Wallace has been producing theatre since the age of seventeen when she co-produced Young, Wild and Fortunate, a youth theatre festival at the Fortune Theatre. She went to study Theatre & Gender Studies before taking on the role of Artistic Director for Dunedin-based Counterpoint Productions. Wallace has since travelled overseas to complete a Masters Degree in Event Management.
Colombo, originally from a dance background, came to theatre through the Dunedin-based comedy troupe Discharge in 2014. She has since become an integral part of the community, producing for Arcade Theatre Company and becoming the Artistic Director for Dunedin’s only improv-troupe, Improsaurus.
The combination of Colombo’s quick wit and high-class performance skills with Wallace’s direction and passion for creating new work has created a new space within Ōtepoti for exciting, female-led theatre that highlights local talent. Late Bloomers is proud to be a queer theatre company and prioritises progressive, homegrown stories.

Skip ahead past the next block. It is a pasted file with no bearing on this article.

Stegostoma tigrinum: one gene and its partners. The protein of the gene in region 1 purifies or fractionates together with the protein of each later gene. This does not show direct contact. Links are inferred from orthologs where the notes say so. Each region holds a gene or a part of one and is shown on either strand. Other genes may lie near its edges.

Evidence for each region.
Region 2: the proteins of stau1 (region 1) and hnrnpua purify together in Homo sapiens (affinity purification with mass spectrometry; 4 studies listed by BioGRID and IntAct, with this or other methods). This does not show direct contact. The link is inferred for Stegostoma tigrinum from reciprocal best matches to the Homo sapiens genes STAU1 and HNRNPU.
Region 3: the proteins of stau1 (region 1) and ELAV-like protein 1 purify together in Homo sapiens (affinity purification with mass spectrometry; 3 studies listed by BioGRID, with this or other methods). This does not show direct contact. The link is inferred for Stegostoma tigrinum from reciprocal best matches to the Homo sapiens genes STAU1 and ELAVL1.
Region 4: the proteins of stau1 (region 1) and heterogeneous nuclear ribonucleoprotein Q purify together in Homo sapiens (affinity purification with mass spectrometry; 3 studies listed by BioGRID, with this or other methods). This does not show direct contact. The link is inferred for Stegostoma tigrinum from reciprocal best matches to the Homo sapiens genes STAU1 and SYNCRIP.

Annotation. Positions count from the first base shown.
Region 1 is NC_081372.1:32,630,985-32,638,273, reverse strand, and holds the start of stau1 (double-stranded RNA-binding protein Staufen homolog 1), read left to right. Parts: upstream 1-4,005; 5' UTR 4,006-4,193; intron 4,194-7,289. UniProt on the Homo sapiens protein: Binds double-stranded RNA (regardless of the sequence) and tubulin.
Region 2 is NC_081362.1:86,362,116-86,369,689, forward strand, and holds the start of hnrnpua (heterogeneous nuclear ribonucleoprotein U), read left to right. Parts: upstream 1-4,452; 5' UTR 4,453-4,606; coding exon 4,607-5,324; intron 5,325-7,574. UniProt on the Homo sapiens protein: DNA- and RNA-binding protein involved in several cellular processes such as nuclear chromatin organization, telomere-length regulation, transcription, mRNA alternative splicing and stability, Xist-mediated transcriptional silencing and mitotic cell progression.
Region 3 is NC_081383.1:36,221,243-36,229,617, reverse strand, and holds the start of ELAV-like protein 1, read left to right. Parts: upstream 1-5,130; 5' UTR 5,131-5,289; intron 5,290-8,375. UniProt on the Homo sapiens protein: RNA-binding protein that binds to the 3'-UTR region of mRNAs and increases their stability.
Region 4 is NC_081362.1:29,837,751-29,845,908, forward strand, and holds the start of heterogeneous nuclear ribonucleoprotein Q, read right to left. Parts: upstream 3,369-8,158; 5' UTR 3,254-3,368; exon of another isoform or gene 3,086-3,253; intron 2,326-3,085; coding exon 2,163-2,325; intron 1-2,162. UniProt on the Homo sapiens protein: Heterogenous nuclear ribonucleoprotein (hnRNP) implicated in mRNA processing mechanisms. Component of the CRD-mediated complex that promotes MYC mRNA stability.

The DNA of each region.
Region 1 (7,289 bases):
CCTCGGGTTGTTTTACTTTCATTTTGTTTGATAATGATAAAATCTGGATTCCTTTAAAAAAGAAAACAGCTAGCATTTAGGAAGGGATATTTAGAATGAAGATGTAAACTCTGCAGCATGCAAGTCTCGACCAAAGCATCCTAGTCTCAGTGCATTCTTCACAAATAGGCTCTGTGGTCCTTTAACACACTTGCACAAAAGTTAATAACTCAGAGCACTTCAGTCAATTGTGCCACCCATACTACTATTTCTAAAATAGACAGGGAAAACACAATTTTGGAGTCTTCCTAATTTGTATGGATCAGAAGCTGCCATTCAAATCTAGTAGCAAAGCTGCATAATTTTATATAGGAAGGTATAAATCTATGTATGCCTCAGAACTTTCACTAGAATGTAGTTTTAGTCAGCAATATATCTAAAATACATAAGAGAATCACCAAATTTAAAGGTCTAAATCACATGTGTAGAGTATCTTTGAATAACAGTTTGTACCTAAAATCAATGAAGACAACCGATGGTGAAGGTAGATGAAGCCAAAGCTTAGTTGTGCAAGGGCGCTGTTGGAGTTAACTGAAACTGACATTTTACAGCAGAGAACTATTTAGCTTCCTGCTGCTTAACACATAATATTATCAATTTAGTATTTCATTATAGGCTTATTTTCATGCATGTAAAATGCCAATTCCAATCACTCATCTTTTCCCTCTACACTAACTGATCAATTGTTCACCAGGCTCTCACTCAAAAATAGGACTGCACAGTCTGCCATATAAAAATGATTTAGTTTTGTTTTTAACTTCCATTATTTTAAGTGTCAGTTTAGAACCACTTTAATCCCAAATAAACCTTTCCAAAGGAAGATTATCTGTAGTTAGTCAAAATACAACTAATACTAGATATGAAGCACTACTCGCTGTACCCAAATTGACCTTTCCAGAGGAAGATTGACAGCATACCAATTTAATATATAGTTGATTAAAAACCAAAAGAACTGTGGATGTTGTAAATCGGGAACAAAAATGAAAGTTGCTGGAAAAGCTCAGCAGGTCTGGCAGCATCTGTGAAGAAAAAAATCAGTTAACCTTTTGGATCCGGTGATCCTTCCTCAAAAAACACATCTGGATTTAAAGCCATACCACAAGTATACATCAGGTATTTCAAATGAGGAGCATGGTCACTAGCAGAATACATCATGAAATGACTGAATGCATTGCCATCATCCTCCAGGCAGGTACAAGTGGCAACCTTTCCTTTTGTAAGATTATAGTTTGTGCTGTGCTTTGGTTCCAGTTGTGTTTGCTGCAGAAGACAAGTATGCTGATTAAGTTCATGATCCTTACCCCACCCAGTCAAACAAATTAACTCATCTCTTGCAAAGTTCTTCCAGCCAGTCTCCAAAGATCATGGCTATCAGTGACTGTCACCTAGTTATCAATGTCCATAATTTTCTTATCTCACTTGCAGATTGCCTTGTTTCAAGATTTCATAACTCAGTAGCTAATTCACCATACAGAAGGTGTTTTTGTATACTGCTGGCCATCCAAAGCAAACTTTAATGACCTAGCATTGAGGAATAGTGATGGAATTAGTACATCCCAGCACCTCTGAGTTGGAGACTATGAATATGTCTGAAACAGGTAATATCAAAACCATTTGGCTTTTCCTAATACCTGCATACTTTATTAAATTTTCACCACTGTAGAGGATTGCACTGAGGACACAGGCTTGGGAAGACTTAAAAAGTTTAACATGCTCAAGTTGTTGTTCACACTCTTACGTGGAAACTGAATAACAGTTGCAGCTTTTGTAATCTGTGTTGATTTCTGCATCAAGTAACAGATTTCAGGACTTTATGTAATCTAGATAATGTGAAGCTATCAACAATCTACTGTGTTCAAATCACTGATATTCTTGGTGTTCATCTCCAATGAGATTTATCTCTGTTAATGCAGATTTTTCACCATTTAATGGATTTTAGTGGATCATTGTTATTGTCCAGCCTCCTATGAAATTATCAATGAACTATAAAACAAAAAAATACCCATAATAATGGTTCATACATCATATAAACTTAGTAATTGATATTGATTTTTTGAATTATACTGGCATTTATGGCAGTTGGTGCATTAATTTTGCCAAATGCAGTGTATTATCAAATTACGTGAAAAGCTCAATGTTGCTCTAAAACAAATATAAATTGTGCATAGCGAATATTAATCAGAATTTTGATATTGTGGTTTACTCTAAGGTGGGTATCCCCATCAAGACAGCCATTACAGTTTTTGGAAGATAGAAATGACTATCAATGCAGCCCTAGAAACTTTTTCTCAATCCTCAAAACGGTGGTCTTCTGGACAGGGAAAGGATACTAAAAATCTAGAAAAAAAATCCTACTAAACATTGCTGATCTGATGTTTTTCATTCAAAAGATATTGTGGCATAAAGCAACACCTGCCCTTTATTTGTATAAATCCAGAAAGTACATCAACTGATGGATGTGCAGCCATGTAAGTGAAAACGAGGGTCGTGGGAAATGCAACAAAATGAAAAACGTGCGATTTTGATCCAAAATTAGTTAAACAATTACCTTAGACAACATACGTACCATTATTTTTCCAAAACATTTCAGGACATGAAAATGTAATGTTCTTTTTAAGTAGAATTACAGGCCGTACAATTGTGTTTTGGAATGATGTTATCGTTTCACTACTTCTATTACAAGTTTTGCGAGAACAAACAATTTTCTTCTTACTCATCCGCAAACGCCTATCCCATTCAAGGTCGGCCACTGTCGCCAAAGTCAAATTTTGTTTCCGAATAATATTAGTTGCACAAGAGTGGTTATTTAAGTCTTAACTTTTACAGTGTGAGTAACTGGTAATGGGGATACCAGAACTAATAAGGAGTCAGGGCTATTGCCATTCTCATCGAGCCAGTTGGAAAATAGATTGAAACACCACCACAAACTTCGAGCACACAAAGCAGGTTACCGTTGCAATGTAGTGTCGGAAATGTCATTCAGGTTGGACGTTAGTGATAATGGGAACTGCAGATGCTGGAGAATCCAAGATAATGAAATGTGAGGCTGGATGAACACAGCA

Performer: Marea Colombo
Theatre , Solo ,
A poignant exploration of love, death, grief, and what it means to live a life that subverts expectations
Review by Ash Dawes 17th Mar 2023
It is the first night of the Dunedin Fringe Festival, and the atmosphere in the foyer of the New Athenaeum Theatre is excited for the Dunedin premiere of Flow. Recently debuted at New Zealand Fringe, Flow is a new theatre piece from Late Bloomers, an award-winning Ōtepoti-based theatre company created by Bronwyn Wallace and Marea Colombo. Wallace and Colombo have co-written Flow, with Wallace directing and Colombo as the sole performer. (Disclaimer: Flow is presented as part of Dunedin Fringe, and reviewed here by a member of the Fringe staff. In Dunedin, as in other theatre communities in New Zealand, the theatre community is small and linked by one degree of separation at most.)
As we enter the black box theatre, we are greeted by an inflatable paddling pool on a rostrum, lit from opposite sides by purple and blue LED bricks. The production design feels deliberately pared back, and effectively so. The lighting is consistent throughout the performance, and interacts beautifully with the water in the pool, reflecting ripples on the ceiling of the theatre. The sound effects are equally subtle: we hear the rush of the ocean fade in and out, and the soft sound of rain (although the ground outside is wet when we leave the theatre, so the rain was perhaps a happy coincidence).